In a nod to the political sensitivities of Emanuel's move, he never directly mentioned that he was running for mayor, and Obama didn't touch that, either. Emanuel, sure to be cast as an outsider by his competitors in the upcoming mayoral campaign, did not want to announce his run from Washington.

Instead, referring to the Chicago that both he and Obama call home, Emanuel said: "I'm energized by the prospect of new challenges, and eager to see what I can do to make our hometown even greater."

He is expected to formally announce his bid in the coming days, already the biggest name in a crowded race.

As for the more introverted Rouse, Obama joked: "Pete has never seen a microphone or a TV camera that he likes." Indeed, Rouse never spoke. He is not expected to become a public face of the administration or do the activities he has long avoided - appearing on the Sunday talk shows or attending political dinners.

He will move into Emanuel's giant corner office, though, and command the job of keeping the staff focused on Obama's directives. A veteran of Capitol Hill politics, Rouse offers Obama continuity and comfort, having served as his Senate chief of staff, campaign adviser and resident White House fixer.

Valerie Jarrett, one of Obama's senior advisers, put it this way: "When I walk into a room and see Pete, I feel better. And everybody else does, too."

Still, within the building, the confidence in Rouse came packaged with a sense that Obama had lost a leader.

Emanuel's biting words could get him in trouble. And his preference for results over ideology made him a sometimes hated figure for Obama's liberal base of supporters, especially when it became known that Emanuel was pushing a piecemeal approach on health care reform. (Obama trumped him on that.)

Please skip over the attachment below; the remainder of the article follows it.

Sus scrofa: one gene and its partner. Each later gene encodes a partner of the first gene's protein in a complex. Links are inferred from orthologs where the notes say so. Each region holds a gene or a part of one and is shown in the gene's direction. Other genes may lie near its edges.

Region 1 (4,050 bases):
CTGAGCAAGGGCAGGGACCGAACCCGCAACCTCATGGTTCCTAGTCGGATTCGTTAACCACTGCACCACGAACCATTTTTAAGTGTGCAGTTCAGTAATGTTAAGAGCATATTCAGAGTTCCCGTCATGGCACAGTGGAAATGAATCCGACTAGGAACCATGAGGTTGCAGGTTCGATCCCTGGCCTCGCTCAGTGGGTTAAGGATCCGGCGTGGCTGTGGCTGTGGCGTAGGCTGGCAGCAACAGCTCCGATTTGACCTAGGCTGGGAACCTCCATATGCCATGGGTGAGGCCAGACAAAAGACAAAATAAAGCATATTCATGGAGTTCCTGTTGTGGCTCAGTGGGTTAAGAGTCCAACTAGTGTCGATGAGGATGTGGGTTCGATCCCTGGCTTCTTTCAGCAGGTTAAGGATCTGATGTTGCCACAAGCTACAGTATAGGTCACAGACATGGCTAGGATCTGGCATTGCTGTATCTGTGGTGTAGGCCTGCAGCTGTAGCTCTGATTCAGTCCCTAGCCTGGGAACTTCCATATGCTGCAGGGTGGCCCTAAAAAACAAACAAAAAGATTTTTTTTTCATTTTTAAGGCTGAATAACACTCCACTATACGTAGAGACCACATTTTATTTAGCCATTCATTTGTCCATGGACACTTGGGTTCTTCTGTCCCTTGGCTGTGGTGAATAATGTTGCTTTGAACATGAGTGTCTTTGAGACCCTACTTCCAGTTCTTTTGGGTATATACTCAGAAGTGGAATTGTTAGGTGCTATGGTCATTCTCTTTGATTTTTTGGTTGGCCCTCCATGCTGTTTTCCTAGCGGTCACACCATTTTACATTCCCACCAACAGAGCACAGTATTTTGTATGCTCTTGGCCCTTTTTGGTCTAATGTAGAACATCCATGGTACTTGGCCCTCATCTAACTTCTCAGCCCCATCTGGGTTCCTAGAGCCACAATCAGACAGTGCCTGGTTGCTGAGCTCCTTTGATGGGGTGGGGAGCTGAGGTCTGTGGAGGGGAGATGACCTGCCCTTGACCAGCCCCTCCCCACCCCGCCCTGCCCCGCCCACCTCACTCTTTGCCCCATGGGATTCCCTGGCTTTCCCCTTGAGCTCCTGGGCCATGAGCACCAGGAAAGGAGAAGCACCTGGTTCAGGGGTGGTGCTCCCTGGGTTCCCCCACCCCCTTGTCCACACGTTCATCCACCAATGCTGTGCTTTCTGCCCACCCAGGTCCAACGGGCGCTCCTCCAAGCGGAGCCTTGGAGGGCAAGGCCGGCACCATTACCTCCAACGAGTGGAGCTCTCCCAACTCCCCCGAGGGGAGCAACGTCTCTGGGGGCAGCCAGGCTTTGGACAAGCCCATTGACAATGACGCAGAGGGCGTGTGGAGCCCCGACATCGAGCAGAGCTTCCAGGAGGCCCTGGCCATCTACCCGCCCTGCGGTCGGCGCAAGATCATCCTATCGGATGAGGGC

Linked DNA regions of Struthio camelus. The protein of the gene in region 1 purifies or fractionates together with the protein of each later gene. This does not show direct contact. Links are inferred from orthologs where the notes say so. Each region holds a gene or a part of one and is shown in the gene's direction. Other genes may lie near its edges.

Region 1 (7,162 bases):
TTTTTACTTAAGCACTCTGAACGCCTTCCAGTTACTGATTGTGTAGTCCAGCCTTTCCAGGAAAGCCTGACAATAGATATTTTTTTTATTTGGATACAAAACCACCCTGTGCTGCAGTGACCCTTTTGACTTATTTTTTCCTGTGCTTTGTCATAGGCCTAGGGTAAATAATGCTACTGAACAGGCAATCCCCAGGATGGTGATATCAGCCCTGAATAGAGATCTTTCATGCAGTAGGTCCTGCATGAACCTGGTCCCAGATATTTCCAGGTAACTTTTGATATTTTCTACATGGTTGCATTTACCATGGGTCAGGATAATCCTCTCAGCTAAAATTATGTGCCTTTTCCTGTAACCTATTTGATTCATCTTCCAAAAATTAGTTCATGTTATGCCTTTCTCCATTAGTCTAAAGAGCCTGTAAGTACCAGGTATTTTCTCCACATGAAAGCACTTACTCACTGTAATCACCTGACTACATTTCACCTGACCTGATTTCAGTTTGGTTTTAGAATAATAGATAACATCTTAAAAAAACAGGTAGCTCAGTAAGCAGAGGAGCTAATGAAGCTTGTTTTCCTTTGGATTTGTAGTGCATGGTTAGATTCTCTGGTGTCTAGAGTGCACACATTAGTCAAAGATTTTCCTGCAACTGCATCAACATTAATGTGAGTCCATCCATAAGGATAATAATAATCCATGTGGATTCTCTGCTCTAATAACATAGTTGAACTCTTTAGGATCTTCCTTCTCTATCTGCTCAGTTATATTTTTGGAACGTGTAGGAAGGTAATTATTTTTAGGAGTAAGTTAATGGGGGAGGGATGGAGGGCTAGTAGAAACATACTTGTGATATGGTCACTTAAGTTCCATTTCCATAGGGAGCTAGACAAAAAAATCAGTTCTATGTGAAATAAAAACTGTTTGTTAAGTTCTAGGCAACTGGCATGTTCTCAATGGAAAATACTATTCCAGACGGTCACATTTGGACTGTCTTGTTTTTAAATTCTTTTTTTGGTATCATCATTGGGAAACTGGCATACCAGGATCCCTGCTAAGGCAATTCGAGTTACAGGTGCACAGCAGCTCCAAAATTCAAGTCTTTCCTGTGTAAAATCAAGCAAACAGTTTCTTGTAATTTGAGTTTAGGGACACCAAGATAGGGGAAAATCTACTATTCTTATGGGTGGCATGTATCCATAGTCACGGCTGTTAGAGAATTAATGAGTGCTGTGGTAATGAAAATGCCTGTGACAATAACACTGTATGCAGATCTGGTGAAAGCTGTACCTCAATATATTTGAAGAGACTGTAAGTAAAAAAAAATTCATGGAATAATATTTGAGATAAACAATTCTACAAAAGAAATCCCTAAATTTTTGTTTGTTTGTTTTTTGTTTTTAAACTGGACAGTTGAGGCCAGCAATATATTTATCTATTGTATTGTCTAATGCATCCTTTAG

He offered, though, a force of personality and range of political experiences that worked for Obama. He swore and yelled. His stamp was everywhere.

"All of that will be missed," said David Axelrod, a top Obama adviser. "There's a talented group of people here who are ultimately motivated by the president and more than capable of carrying on. It may be that portfolios will change and be expanded because Rahm took up so much real estate. But I think we'll be fine."

Axelrod himself is expected to leave the White House next year to help shape Obama's re-election bid. Obama has already seen key departures among his economic and national security teams and is likely to see more, including Cabinet changes. It is a part of the rhythm of the White House, a grinding place to work.

Emanuel has a huge challenge ahead in the mayor's race, where other candidates have hardly been scared away by his intentions. They are all going for the seat long held by Chicago Mayor Richard M. Daley, who announced in early September that he would not seek a seventh term.

Ever the political operative, Emanuel got a reminder of his own ways earlier Friday.

Before a smiling collection of senior staff members in the Roosevelt Room, economic adviser Austan Goolsbee gave Emanuel a dead fish wrapped in Chicago newspapers. An angry Emanuel had once famously done the same thing to a Democratic pollster with whom he was less than pleased.